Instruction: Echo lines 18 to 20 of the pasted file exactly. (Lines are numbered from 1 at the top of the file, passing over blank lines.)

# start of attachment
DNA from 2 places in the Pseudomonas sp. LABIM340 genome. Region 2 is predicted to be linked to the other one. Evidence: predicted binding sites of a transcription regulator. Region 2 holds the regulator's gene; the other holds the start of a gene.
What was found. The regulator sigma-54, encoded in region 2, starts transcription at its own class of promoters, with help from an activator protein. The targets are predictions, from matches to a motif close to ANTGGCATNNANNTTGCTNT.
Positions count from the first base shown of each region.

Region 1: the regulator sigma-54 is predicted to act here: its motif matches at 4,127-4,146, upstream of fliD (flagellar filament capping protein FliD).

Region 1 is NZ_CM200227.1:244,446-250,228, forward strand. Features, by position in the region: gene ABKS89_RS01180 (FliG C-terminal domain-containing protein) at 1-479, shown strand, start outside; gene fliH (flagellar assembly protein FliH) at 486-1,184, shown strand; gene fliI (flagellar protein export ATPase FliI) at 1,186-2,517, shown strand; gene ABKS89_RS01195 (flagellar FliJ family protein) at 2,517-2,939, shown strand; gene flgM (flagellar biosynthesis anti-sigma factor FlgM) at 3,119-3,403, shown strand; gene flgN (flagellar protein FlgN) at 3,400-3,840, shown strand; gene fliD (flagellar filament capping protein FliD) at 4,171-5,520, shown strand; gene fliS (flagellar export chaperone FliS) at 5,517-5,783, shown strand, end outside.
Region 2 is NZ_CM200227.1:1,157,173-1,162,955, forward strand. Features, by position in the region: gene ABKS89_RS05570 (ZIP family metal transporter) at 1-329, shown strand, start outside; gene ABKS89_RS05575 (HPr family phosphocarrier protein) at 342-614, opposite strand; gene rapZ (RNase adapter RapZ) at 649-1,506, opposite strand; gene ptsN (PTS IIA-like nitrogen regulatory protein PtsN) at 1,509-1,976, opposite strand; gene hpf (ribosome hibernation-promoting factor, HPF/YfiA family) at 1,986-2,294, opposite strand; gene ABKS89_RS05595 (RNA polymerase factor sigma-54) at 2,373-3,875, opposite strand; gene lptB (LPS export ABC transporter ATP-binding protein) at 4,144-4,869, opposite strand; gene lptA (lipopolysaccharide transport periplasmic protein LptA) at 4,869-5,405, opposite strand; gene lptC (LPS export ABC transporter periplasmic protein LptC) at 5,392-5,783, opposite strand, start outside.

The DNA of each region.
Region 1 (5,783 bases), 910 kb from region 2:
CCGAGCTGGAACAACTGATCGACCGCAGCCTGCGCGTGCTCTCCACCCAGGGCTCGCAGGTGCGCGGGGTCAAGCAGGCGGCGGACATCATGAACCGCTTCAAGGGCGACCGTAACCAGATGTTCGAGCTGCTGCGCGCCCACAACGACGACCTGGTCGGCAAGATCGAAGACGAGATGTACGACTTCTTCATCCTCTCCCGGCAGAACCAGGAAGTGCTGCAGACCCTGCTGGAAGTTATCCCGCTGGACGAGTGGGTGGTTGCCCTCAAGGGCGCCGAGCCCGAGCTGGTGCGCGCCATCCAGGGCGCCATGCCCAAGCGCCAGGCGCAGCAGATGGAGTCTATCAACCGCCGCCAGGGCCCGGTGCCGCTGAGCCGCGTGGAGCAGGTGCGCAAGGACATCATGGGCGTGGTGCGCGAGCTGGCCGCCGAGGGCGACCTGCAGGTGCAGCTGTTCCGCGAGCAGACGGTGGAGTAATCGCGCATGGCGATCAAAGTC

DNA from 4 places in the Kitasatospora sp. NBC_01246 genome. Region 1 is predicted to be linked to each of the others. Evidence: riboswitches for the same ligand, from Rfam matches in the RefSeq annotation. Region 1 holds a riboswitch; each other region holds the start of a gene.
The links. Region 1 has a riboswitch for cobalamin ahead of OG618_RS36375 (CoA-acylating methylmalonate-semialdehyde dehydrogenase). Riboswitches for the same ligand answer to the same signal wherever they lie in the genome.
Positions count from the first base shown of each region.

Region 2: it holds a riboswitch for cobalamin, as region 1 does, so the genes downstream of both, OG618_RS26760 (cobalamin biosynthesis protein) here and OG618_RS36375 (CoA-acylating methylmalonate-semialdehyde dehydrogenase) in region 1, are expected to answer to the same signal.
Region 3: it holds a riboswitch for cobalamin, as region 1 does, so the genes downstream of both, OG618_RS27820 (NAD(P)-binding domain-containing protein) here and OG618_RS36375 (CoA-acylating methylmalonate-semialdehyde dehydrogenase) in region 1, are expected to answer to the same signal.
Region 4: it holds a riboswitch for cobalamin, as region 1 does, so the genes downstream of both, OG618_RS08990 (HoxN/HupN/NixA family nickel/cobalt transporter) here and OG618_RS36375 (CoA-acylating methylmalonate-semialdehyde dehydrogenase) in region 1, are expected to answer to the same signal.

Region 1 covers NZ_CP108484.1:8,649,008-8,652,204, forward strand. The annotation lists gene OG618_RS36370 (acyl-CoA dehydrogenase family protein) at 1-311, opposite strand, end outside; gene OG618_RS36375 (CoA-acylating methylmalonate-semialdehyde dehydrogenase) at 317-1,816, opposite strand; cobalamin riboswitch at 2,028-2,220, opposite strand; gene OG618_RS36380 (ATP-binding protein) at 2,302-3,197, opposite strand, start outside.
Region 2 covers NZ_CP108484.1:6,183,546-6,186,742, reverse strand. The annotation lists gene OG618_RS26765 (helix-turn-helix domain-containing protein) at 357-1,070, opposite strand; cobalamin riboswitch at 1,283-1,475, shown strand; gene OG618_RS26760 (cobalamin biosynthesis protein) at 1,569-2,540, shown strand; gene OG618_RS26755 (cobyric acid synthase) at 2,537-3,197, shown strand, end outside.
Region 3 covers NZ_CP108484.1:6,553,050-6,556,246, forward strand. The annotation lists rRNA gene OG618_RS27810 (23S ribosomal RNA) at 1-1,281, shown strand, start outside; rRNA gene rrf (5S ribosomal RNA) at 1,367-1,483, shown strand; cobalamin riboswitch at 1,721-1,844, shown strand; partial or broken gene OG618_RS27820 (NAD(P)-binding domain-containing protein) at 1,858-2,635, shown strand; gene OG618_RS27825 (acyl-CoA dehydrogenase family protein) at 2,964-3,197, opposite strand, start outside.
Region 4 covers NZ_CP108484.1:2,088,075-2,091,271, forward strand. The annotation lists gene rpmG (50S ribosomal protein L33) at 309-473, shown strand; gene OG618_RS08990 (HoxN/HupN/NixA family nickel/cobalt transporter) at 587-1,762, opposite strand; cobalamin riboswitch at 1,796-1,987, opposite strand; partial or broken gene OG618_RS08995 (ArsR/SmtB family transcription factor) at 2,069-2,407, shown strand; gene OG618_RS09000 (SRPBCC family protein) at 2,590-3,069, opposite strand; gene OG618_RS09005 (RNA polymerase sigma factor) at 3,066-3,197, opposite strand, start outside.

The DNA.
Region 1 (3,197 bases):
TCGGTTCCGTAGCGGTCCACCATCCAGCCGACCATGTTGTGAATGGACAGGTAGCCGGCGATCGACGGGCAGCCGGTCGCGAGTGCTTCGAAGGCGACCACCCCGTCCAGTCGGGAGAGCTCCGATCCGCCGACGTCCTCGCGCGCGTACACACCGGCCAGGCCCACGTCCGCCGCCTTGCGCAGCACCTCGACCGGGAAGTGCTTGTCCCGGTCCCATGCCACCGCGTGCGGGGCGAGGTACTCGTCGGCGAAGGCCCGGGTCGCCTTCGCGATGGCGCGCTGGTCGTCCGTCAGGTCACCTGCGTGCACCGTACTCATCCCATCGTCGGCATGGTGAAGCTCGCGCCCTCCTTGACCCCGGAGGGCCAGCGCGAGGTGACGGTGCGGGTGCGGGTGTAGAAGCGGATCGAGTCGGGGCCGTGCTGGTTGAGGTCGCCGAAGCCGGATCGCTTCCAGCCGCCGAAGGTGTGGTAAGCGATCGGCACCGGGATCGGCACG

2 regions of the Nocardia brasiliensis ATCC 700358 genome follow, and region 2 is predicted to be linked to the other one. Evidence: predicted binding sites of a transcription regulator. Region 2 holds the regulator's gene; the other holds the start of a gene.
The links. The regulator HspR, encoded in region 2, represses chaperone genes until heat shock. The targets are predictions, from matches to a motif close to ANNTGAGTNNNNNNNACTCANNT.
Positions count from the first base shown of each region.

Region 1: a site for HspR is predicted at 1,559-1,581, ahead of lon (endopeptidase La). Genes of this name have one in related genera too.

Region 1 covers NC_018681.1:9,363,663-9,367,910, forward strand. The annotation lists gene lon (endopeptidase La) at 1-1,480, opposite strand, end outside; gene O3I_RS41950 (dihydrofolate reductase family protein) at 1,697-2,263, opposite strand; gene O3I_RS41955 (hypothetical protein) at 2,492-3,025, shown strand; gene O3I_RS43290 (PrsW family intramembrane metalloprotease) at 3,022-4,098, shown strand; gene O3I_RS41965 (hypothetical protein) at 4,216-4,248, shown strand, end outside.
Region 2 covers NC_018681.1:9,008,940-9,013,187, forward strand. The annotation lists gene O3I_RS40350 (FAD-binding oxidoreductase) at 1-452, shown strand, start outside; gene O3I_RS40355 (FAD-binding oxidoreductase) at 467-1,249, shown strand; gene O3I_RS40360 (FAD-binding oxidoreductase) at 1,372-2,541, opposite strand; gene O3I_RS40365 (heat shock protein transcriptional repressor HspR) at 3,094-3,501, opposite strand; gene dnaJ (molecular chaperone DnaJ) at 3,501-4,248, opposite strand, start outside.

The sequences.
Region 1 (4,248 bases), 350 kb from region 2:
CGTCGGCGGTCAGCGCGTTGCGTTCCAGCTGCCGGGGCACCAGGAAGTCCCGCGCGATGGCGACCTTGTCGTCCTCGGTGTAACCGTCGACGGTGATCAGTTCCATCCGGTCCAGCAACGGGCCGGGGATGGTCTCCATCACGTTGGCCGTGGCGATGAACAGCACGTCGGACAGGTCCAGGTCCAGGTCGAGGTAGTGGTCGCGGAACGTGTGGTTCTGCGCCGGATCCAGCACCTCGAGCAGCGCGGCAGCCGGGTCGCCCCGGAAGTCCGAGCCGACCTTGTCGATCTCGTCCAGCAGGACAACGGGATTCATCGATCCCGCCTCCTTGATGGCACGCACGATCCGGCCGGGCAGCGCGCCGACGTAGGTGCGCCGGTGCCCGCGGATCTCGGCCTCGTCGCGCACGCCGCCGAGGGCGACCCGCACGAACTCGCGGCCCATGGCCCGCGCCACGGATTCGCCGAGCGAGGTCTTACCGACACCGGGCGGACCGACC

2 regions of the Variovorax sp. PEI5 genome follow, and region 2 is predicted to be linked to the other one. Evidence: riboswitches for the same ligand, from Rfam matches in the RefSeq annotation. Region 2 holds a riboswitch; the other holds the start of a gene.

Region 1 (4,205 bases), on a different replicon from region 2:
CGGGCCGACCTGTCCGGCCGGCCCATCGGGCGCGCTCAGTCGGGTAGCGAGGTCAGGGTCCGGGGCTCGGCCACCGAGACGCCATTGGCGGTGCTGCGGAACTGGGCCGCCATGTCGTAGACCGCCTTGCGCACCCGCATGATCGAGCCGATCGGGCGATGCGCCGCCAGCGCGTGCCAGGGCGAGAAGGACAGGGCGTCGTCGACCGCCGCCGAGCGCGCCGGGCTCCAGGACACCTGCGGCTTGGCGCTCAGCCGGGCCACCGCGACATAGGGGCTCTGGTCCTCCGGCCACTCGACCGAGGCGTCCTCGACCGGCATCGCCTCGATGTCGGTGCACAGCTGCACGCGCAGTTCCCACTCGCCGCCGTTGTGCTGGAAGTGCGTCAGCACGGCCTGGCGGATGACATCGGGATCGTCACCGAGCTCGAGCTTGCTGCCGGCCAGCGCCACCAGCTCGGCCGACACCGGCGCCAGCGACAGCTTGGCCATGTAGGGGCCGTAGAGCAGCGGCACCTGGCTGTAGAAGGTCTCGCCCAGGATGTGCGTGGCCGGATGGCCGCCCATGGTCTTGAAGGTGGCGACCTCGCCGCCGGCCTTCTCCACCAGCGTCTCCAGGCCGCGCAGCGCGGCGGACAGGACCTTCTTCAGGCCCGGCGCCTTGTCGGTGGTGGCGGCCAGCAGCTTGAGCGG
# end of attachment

Region 3 covers NZ_CP108484.1:6,553,050-6,556,246, forward strand. The annotation lists rRNA gene OG618_RS27810 (23S ribosomal RNA) at 1-1,281, shown strand, start outside; rRNA gene rrf (5S ribosomal RNA) at 1,367-1,483, shown strand; cobalamin riboswitch at 1,721-1,844, shown strand; partial or broken gene OG618_RS27820 (NAD(P)-binding domain-containing protein) at 1,858-2,635, shown strand; gene OG618_RS27825 (acyl-CoA dehydrogenase family protein) at 2,964-3,197, opposite strand, start outside.
Region 4 covers NZ_CP108484.1:2,088,075-2,091,271, forward strand. The annotation lists gene rpmG (50S ribosomal protein L33) at 309-473, shown strand; gene OG618_RS08990 (HoxN/HupN/NixA family nickel/cobalt transporter) at 587-1,762, opposite strand; cobalamin riboswitch at 1,796-1,987, opposite strand; partial or broken gene OG618_RS08995 (ArsR/SmtB family transcription factor) at 2,069-2,407, shown strand; gene OG618_RS09000 (SRPBCC family protein) at 2,590-3,069, opposite strand; gene OG618_RS09005 (RNA polymerase sigma factor) at 3,066-3,197, opposite strand, start outside.

The DNA.